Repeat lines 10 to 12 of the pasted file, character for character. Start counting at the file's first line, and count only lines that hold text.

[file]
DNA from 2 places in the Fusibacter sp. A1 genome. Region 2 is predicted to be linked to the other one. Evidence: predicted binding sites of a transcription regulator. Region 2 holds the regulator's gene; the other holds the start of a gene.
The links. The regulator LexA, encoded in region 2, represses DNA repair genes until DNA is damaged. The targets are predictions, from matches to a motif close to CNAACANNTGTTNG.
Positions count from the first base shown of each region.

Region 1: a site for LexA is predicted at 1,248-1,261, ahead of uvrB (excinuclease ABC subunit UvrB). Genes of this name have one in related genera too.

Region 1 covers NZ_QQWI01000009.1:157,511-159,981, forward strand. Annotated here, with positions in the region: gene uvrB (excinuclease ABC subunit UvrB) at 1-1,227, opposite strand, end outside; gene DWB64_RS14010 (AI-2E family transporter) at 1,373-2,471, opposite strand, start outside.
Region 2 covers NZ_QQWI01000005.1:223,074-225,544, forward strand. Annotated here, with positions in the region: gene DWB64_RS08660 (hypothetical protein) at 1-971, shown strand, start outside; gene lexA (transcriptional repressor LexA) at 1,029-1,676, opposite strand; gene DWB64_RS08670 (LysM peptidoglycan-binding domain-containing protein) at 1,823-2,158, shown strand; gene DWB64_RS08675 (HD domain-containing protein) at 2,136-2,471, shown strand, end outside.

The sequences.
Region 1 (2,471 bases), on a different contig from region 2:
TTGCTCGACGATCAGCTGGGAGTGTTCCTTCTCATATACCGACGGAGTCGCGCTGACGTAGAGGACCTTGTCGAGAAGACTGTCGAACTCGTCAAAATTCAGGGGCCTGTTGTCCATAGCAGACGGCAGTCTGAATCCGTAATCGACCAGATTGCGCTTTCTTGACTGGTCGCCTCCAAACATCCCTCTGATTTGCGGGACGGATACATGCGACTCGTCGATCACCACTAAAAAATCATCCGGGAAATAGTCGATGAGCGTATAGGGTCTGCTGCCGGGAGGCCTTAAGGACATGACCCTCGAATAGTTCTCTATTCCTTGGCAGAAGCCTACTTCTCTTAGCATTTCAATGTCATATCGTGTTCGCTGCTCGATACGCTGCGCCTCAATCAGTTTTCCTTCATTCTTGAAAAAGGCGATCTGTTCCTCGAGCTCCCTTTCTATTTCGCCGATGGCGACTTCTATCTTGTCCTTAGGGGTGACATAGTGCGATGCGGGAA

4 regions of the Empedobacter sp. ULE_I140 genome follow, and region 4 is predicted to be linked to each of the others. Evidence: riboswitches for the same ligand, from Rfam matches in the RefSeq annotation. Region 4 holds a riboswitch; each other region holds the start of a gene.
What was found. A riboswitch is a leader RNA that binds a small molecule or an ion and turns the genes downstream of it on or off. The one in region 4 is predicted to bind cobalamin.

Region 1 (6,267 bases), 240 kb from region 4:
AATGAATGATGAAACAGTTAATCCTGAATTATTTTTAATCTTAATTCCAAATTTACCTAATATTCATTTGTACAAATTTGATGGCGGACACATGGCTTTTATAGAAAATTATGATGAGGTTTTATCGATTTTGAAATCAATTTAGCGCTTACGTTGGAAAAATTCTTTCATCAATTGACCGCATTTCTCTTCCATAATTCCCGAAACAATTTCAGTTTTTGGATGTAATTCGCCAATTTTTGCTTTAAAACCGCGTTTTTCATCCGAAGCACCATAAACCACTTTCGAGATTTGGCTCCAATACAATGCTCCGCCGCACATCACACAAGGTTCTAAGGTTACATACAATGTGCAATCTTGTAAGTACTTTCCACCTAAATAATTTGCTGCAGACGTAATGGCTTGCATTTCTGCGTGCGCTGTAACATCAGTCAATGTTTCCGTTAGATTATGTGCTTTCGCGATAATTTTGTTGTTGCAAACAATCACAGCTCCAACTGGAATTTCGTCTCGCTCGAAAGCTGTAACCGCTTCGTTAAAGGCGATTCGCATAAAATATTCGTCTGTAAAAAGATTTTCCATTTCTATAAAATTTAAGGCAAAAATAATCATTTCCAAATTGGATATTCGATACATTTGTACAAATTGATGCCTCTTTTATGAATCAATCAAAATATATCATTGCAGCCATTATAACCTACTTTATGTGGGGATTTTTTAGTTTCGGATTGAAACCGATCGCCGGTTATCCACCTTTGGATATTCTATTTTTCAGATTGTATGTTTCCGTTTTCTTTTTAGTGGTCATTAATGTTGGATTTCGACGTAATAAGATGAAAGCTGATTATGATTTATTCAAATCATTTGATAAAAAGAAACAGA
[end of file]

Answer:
4 regions of the Empedobacter sp. ULE_I140 genome follow, and region 4 is predicted to be linked to each of the others. Evidence: riboswitches for the same ligand, from Rfam matches in the RefSeq annotation. Region 4 holds a riboswitch; each other region holds the start of a gene.
What was found. A riboswitch is a leader RNA that binds a small molecule or an ion and turns the genes downstream of it on or off. The one in region 4 is predicted to bind cobalamin.

Region 1 (6,267 bases), 240 kb from region 4: